If there’s a concern over imminent death, a holographic will, made in the testator’s own handwriting, may be done. This will could be more open to challenges and should only be done if there are three or more witnesses present. Planning ahead and having a comprehensive will put together in advance can alleviate last-minute concerns and reduce the opportunities for the will to be challenged into the future. Email our office at info@lawesq.net.

The Value of Protecting Your Assets Long Before a Nursing Home Stay

June 11, 2015

Filed under: Asset Protection Planning — Neel Shah @ 9:15 am

A nursing home stay, even a brief one, can quickly deplete retirement savings. Even when you are in relatively good health, it’s a good idea to think about planning ahead for nursing home care in order to prevent sudden and surprising costs. This process is usually referred to as Medicaid planning. DGx9ikR2D8Oer1b8oF2BV7u6VvggRJW0MAFZ_OizYBk

Medicaid planning is very valuable, since the government agency determining eligibility looks back over the previous five years to determine whether you have attempted to transfer any assets. This is why planning when a potential event is not on the horizon is even better, because a sudden medical event can be crippling to a retired couple or widow/widower.

The sooner you contact an elder law professional to talk about your options, the better. The specifics of your planning will depend largely on your circumstances, but there are strategies you can employ in order to protect your estate in a meaningful way.  Scrutiny can be an issue for individuals or couples that appear to be wealthy, but taking some steps now to give away some assets or set up a plan to prepare over the course of several years may pay off in spades if you or your spouse ever need nursing home care.

There’s a lot of confusion over what Medicaid does and doesn’t allow- make sure you’ve received the most accurate information from your elder law professional. Send us a message today at info@lawesq.net.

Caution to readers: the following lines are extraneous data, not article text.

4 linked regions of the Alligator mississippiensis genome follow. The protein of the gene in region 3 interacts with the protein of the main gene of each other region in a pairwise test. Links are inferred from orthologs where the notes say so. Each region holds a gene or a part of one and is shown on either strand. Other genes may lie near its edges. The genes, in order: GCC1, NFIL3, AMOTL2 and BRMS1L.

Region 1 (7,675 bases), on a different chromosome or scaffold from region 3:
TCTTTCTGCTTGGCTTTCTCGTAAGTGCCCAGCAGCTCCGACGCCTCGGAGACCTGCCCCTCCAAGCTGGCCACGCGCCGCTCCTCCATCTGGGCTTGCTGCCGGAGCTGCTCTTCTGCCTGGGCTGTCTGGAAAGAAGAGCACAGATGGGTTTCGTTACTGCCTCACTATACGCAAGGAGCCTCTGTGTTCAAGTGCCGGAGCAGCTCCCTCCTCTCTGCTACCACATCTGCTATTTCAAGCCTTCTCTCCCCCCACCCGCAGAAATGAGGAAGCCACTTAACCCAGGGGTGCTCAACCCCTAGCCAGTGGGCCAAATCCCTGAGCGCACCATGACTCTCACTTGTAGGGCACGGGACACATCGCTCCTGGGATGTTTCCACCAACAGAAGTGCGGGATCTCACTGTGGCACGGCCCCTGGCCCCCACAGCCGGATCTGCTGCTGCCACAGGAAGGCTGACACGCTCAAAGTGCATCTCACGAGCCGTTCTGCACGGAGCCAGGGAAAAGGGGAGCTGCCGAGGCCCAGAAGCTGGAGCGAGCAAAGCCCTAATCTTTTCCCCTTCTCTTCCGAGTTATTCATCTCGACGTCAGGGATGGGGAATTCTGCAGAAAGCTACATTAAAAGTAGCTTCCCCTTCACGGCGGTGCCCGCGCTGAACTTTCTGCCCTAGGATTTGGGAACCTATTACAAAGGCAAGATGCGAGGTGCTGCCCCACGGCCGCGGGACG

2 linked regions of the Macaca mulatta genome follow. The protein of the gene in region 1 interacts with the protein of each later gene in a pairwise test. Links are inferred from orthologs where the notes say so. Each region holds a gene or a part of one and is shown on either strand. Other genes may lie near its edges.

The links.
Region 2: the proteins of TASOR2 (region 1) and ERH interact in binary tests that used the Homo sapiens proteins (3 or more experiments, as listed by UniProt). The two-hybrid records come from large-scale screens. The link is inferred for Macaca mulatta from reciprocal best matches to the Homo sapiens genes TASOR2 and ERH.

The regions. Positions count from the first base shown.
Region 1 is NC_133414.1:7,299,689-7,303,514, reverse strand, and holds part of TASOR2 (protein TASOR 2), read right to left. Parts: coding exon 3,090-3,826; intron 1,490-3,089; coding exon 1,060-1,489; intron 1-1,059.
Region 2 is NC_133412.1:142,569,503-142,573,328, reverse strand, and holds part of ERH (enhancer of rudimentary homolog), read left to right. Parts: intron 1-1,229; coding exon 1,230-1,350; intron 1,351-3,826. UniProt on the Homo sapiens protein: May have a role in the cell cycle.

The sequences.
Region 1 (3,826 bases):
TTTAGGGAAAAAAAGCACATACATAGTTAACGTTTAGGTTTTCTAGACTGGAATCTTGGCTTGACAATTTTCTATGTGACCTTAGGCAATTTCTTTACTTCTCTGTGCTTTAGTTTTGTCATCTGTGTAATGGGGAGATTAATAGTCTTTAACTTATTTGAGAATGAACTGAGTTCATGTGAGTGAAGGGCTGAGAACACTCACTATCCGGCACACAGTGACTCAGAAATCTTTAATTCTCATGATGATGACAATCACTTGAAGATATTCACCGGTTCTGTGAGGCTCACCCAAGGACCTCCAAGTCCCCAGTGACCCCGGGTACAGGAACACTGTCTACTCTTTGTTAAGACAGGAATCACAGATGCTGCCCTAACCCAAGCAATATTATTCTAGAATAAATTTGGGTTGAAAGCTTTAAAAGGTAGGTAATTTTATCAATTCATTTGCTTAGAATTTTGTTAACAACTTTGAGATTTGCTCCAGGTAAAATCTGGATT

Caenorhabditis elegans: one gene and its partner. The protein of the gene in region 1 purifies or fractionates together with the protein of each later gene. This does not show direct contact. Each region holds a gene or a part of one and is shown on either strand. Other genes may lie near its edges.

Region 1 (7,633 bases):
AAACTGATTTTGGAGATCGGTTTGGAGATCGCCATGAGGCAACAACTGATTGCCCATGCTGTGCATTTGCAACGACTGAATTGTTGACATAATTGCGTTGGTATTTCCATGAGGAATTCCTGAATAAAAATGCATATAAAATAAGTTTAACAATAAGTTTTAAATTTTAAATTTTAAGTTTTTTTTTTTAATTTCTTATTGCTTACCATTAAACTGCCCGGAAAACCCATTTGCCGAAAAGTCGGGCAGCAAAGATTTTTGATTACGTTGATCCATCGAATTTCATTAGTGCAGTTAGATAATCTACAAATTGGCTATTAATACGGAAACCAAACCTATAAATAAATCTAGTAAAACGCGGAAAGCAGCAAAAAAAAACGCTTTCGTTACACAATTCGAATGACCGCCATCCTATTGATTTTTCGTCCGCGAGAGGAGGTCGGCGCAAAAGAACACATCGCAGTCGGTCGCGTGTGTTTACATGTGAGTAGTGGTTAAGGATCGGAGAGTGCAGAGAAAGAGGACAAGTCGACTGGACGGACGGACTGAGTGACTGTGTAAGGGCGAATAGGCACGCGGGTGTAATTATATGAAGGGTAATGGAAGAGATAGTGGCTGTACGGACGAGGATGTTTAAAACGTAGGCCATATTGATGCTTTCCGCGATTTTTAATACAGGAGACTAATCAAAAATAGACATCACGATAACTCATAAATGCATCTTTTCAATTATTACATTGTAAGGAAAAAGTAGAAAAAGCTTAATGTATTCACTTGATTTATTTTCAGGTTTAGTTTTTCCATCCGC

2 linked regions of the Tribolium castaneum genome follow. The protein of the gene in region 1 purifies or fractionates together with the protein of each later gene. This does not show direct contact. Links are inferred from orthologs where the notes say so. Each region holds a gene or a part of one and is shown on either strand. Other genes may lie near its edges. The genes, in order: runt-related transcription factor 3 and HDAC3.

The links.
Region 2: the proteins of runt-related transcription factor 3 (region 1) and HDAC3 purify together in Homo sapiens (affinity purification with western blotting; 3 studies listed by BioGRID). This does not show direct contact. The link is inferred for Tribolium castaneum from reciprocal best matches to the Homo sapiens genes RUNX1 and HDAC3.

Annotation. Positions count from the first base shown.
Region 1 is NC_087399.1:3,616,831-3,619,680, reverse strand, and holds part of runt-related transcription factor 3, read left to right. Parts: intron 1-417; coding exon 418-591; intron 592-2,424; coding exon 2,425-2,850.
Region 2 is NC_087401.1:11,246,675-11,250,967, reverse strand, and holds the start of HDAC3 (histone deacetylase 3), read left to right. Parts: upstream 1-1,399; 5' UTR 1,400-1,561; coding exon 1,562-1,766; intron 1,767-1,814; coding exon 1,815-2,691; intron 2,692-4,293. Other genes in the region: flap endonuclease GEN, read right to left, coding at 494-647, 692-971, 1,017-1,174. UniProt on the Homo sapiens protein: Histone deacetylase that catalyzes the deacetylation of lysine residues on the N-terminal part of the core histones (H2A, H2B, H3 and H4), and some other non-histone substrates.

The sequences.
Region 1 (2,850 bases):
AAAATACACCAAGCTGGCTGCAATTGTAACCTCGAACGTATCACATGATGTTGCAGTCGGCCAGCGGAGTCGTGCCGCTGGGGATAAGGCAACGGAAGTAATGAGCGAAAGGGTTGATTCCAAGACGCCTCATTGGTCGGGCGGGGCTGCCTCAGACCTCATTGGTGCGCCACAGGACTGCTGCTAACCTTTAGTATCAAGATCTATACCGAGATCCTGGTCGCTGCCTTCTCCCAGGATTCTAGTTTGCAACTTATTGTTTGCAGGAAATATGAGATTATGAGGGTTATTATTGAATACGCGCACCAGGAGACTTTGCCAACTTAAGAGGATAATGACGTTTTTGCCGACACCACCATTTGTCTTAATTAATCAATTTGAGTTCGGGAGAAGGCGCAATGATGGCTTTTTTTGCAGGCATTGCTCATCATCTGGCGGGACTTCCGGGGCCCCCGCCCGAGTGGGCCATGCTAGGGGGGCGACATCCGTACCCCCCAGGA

What You Need to Know About Intestate Succession

June 10, 2015

Filed under: Estate Planning — Neel Shah @ 9:15 am

If you die without a will, your estate will pass through probate. For the most part, your assets will go to your closest relatives under the intestate succession laws of your state. It’s also important that you know which assets don’t go through your will and are not affected by intestate succession laws mentioned above. 0qMys92qVjGIBYTesh8yV8NIZL6MvgwJyAGQmn3FEBo

Some examples of property that doesn’t go through your will includes:

  • Life insurance policy proceeds
  • IRA funds
  • Property transferred into a living trust
  • Securities in a transfer-on-death account
  • Property owned by a joint tenancy
  • Bank accounts considered “payable-on-death”

Avoiding probate is a good idea if you’d like to save your heirs from the confusion that can occur after you have passed. Putting together a will allows for you to stipulate clear outlines about how you want your estate handled.

Contact an estate planning professional to learn more about how you plan ahead. Reach out to us for an initial consultation at info@lawesq.net.

Key Facts and Factors in Business Succession

June 9, 2015

Filed under: Estate Planning — Neel Shah @ 9:15 am

The American Bar Association reports that only 30 percent of family businesses successfully pass on to the second generation- were you counting on your loved ones picking up the business baton and running with it? The reality is that there are many challenges faced in the process of trying to figure out business succession. The best way to prepare for the future is to set in place a plan that either outlines the transition or makes clear the processes by which that decision emerges. 0nYcQa6EllM1xUxN-_jgh5aswwFlz_zMbFUsjmNuYYM

If you’re considering selling, you need to think about how that might look for you and your company. Did you know that 75 percent of individuals who sold felt unhappy about it a year later? The root causes of this unhappiness include retirement plans falling short of expectations, the business legacy not being carried out, or disappointment over employees who lost their jobs in the transition. Make sure you carefully consider the return on investment from selling the company versus passing it on to someone else.

One of the most important things you can do now is to prepare your company to constantly be improving value. Think about the long term, and what structures would need to be in place for your company to succeed long after you’re gone. Consult with a business succession planning professional to get more details about how you can accomplish your goals.

Elder Law Tips: 7 Scams That Target Seniors

June 8, 2015

Filed under: Asset Protection,Baby Boomer Generation — Tags: , — Neel Shah @ 9:15 am